The lockout is on, and it’s going to stay on until at least June 3.
That’s the word from the Eighth Circuit Court of Appeals, which issued this evening a permanent stay to District Court Judge Susan Nelson’s decision to end the lockout.
The owners and players will argue their case in front of the appeals court June 3, so this decision isn’t a surprise (it’d be a bit awkward, if the judges didn’t grant the permanent stay, which meant the lockout was lifted, only to overturn Nelson’s decision, meaning the lockout was back on).
Once again, Judge Kermit Bye dissented on the judgment, the same as he did when the appeals court granted the temporary stay April 29.
As the court wrote, it had to consider granting the stay on four factors: 1) has the stay applicant made a strong showing that he is likely to succeed on the merits; 2) whether there will be irreparable harm without a stay; 3) whether other interested parties will be injured by the stay; and 4) where the public interest lies.
Ultimately, the appeals court believed that all those factors balanced together equaled a permanent stay.
Reading through the majority decision with my untrained eye, it doesn’t sound great for the players’ chances going forward.
When you read phrases like, “The district court reasoned that this case does not involve or grow out of a labor dispute because the Players no longer are represented by a union. We have considerable doubt about this interpretation of the Act” and “Our present view is that (the players’) interpretation of the Act is unlikely to prevail” and (the biggest body blow of all) “we have serious doubts that the district court had jurisdiction to enjoin the League’s lockout,” it can’t leave the NFLPA with a great feeling.
Bye dissented, writing the following in summary:
In sum, because I believe the Norris-LaGuardia Act does not apply in a situation where the Players are no longer represented by the union, I would conclude the NFL did not make the necessary strong showing of likelihood of success on the merits. Moreover, as it relates to the fourth factor, the NFL’s failure to make the necessary showing on the merits detracts from the NFL’s argument that the public interest favors the application of labor laws in the current context. At best, when considering the public interest in having a 2011 NFL season and, by extension, continuing with normal operations necessary for that objective, the public interest factor is a wash. Taken in conjunction with the balance of harms, which clearly favors the Players during the pendency of the expedited appeal, I would deny the NFL’s motion for a stay.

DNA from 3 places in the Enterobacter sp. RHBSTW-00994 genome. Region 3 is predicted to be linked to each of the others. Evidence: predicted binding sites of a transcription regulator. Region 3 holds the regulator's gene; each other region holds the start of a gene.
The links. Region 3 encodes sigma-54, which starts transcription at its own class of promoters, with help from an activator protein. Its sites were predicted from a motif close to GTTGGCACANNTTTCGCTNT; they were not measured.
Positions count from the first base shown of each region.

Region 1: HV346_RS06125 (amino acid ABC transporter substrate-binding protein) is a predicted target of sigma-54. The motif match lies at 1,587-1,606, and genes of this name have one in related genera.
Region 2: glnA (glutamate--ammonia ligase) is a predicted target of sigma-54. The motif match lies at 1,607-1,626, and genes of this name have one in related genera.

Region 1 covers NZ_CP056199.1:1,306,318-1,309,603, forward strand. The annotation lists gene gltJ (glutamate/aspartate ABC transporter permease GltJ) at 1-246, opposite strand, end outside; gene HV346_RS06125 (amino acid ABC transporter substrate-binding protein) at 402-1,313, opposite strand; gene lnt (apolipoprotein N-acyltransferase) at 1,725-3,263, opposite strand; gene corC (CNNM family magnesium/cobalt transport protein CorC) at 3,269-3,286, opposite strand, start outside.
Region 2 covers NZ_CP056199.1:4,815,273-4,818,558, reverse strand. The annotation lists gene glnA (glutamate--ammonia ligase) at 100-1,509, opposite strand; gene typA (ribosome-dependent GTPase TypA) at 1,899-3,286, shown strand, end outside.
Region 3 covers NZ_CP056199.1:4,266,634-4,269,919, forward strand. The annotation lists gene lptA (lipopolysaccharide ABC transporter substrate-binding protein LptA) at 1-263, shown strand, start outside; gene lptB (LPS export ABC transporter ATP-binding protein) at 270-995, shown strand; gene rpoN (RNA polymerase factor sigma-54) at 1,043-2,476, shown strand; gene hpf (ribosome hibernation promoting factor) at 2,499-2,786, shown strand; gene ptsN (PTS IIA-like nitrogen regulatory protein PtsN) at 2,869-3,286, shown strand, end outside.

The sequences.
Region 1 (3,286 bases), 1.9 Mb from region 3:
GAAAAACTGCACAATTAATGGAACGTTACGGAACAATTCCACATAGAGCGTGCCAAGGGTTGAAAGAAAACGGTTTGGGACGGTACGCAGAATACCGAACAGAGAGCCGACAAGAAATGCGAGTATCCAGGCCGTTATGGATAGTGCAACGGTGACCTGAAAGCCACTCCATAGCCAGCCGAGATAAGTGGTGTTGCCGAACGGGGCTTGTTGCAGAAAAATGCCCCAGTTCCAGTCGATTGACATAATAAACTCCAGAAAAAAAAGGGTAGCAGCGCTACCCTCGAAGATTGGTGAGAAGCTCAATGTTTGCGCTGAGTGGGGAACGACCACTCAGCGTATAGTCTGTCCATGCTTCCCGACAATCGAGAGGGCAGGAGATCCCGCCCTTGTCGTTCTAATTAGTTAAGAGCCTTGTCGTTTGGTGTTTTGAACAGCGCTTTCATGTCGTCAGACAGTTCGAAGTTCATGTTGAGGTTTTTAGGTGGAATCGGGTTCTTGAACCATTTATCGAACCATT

So, for fans and players, today’s ruling was not a good one, even though, like I said above, it wasn’t a surprise. It’s a big victory for the owners – it’s their first really big win in the court system, and now, the leverage is pointed in their direction – and it also means we’ll continue with this stalemate for at least another month.
Which means that you can forget about OTAs and offseason workouts. Training camp still could be held, but right now, that’s in real danger as well.
But perhaps more important than any of that, the players I think are in real trouble going forward. And so are the fans who want more football and less legal analysis.
UPDATED (7:13 p.m. ET): The NFLPA has released a statement in response to the ruling.
"The NFL’s request for a stay of the lockout that was granted today means no football. The players are in mediation and are working to try to save the 2011 season."
UPDATED II (7:48 p.m. ET): The NFL has released its own statement.
"It is now time to devote all of our energy to reaching a comprehensive agreement that will improve the game for the benefit of current and retired players, teams, and, most importantly, the fans. This litigation has taken the parties away from the negotiating table where these issues should be resolved. We remain confident that the appellate court will determine that this is a labor dispute that should be governed by federal law. But the league and players, without further delay, should control their own destiny and decide the future of the NFL together through negotiation."
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